If you’re set to make a cross-country move— or any move to a new city you’re unfamiliar with– finding an apartment can be a little difficult. Not only is it hard to choose an apartment itself before looking at it in person, but it can also be tough to even know which neighborhoods will fit your needs until you’ve lived in the city for awhile. And the last thing you want is to move into a new apartment or to a neighborhood that, at best, isn’t really what you’re looking for.
Step one: Don’t get discouraged. Finding a great apartment when moving to a new city can be done! Read on for some tips and guidelines for finding an apartment in a new city:
The first step is to do your best to determine which neighborhoods will be most ideal for your needs. Whether you need a neighborhood that’s an easy commute from your job, one that’s affordable, or you’re simply looking for an area that suits your lifestyle, you can discover a lot about neighborhoods by researching online.
You may want to connect with some friends, family members or even acquaintances who live in or near the area and ask for their advice. They’ll likely be happy to give you a rundown of a few good options.
If you’re struggling to find neighborhoods or apartments that work for you, and you’re moving for a job, you may want to talk to your employers for a little assistance. You never know, the head of the HR department may have grown up in the city you’re moving to and have a lot of good advice!
They’ll at least be able to help you figure out some neighborhoods that will be easily accessible from the office, and it’s possible they’ll be able to connect you with a realtor or local apartment-finding service that you’ll find helpful.
After getting a better understanding of the neighborhoods best suited to your lifestyle, you have to prioritize your apartment wish list. First decide what type of apartment you’re looking for (studio, one-bedroom, etc.).
Then, write down some of the amenities you need and make a separate list of any features you want. These can be any number of factors, such as included utilities, a parking space, in-building laundry, a doorman, a workout room, and so on. Knowing what you want will make narrowing down the hundreds of online listings that much easier.
Speaking of online listings, most of your apartment search will have to be done on the Internet. You can use ApartmentGuide.com to look for available apartments that meet some of your requirements (you’ll be able to search by area, type of apartment, price and amenities).
You can also use online apartment hunting sites to peruse listings and get a better idea of what prices are like in each neighborhood you’re interested in.
Once you begin connecting with landlords, pay attention to the way they communicate with you. If they respond right away and are eager to share whatever information you need, that’s a very good sign.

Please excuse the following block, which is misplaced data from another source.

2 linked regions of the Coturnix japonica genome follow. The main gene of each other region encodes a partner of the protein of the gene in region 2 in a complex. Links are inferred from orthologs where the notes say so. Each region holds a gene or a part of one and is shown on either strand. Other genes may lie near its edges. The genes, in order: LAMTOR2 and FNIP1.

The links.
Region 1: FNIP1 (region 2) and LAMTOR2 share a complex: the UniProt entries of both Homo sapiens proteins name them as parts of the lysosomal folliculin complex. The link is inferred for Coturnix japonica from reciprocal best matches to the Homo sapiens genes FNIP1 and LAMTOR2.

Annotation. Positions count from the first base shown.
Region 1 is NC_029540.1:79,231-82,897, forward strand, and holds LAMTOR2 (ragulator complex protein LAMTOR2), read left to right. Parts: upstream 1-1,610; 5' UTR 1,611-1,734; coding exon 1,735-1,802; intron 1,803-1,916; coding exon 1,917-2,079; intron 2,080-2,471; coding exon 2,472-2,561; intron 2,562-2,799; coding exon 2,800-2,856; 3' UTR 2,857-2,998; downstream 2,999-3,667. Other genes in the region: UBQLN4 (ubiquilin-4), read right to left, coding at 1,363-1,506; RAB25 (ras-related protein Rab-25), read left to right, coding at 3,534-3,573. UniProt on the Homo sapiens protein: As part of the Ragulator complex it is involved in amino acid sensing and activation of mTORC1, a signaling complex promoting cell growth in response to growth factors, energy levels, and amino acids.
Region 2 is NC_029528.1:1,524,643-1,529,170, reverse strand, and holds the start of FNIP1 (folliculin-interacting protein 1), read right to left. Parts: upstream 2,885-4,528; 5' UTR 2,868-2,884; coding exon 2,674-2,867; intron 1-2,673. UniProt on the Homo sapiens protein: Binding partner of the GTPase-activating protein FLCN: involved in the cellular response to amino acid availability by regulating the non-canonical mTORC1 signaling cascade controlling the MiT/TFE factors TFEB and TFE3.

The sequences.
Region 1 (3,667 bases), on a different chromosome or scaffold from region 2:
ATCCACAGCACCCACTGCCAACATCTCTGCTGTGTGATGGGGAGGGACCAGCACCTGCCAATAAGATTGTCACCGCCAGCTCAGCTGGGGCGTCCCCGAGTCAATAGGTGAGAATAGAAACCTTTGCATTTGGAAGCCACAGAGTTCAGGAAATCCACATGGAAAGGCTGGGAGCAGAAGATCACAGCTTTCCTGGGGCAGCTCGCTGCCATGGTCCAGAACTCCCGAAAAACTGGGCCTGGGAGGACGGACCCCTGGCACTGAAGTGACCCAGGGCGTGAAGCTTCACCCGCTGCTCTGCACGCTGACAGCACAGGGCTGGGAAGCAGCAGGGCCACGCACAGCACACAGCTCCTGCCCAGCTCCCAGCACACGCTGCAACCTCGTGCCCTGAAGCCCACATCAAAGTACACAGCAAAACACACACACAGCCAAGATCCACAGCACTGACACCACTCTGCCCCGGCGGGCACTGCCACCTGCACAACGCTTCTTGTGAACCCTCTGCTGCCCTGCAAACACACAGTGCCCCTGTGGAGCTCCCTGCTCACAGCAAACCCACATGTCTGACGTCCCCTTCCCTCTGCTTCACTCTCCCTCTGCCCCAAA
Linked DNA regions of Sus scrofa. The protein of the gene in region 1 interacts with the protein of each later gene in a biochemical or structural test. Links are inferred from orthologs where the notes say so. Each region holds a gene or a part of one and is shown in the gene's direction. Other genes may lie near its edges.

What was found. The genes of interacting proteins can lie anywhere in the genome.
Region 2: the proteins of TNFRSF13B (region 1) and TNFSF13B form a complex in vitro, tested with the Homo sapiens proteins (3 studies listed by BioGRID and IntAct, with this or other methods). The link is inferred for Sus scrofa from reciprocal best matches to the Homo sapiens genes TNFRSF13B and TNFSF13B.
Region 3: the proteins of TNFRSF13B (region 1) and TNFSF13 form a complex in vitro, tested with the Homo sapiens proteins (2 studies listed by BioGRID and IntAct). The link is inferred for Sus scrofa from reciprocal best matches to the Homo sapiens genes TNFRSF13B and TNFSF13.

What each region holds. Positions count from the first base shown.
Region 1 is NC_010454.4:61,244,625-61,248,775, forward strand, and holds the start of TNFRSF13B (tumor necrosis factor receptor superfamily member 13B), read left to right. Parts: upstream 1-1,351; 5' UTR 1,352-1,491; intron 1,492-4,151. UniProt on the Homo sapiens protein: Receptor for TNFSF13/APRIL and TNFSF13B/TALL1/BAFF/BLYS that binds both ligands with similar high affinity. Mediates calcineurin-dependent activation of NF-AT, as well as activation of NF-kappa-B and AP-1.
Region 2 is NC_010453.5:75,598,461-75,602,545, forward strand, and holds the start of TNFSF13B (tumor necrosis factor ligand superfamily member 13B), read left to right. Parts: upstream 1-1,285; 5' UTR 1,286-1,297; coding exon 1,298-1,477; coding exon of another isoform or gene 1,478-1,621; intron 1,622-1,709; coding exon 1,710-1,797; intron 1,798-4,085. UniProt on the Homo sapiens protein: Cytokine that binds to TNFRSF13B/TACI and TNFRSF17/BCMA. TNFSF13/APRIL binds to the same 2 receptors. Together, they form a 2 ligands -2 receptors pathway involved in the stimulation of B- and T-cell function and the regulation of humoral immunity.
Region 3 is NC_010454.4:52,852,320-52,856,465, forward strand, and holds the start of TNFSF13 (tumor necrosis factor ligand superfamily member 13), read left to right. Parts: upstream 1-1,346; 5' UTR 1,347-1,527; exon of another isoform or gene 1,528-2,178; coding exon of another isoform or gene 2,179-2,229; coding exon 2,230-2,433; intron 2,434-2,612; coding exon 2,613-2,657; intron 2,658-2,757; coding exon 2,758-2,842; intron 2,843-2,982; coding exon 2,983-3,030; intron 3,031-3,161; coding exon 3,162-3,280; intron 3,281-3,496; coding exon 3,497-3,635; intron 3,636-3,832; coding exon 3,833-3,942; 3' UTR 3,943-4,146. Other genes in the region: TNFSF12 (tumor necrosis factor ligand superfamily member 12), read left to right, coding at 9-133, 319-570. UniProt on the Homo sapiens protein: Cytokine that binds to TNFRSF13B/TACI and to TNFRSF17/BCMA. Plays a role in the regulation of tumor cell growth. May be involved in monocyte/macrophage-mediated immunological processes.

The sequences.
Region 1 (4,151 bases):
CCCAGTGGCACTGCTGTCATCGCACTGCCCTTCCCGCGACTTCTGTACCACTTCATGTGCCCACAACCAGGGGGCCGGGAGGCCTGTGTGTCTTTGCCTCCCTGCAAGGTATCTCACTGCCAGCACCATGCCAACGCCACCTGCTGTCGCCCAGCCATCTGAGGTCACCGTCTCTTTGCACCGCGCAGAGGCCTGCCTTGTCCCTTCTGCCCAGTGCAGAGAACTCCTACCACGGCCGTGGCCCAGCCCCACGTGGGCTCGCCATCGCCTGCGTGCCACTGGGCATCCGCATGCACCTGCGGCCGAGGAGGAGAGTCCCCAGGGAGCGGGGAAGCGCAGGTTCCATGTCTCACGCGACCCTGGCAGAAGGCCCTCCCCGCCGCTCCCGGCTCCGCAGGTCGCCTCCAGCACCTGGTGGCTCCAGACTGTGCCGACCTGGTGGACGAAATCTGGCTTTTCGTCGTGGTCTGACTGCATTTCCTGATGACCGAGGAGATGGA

Landlords who don’t respond right away, don’t answer your questions or otherwise don’t communicate as well should be a red flag. The apartment may not be exactly what they’re advertising, or you may find them just as hard to reach in the future if you ever need help with a maintenance issue or anything else.
Solely looking at places online can seem overwhelming and risky, so you may want to think about setting aside a few days for a short trip to your new city. Plan on a time, then get in touch with some of the landlords you’ve been talking to and ask to set up in-person viewings.
Go prepared to apply for an apartment on-site, so bring your ID and three recent pay stubs, along with enough money to pay for things like deposits, application fees and first month’s rent.
If a short trip isn’t in the cards for you, you can still learn more about the apartments you’re considering. One of the best ways is to ask your friends or family members who live in or near the city to go check out a place for you. FaceTime is a magical tool!
You’ll be able to trust their opinions, and they can take as many pictures as you want them to while doing a walk through.
Most apartment leases are at least one year long. If you end up hating the choice you’ve made, that year could feel like forever. Consider searching for apartments with a short, six month lease. This could come in handy if you don’t like the place or if the neighborhood just isn’t for you.
Whether you ask your friends for help or simply request as many pictures as possible from the landlord or building manager, you should never sign a lease before seeing the place yourself. Ask your landlord if it’s OK for you to wait to sign on the dotted line until you’ve seen the place with your own eyes.
If that’s not possible, see if they’ll negotiate a clause in the lease that says you’re allowed to back out within a specific amount of time if the apartment isn’t what they’ve advertised. It’s a great way to protect yourself and feel secure in your decision. Just make sure you have a back-up plan if that apartment ends up falling through!
Have you successfully relocated to a new, out-of-state apartment? We’d love to hear about it. Share your story below!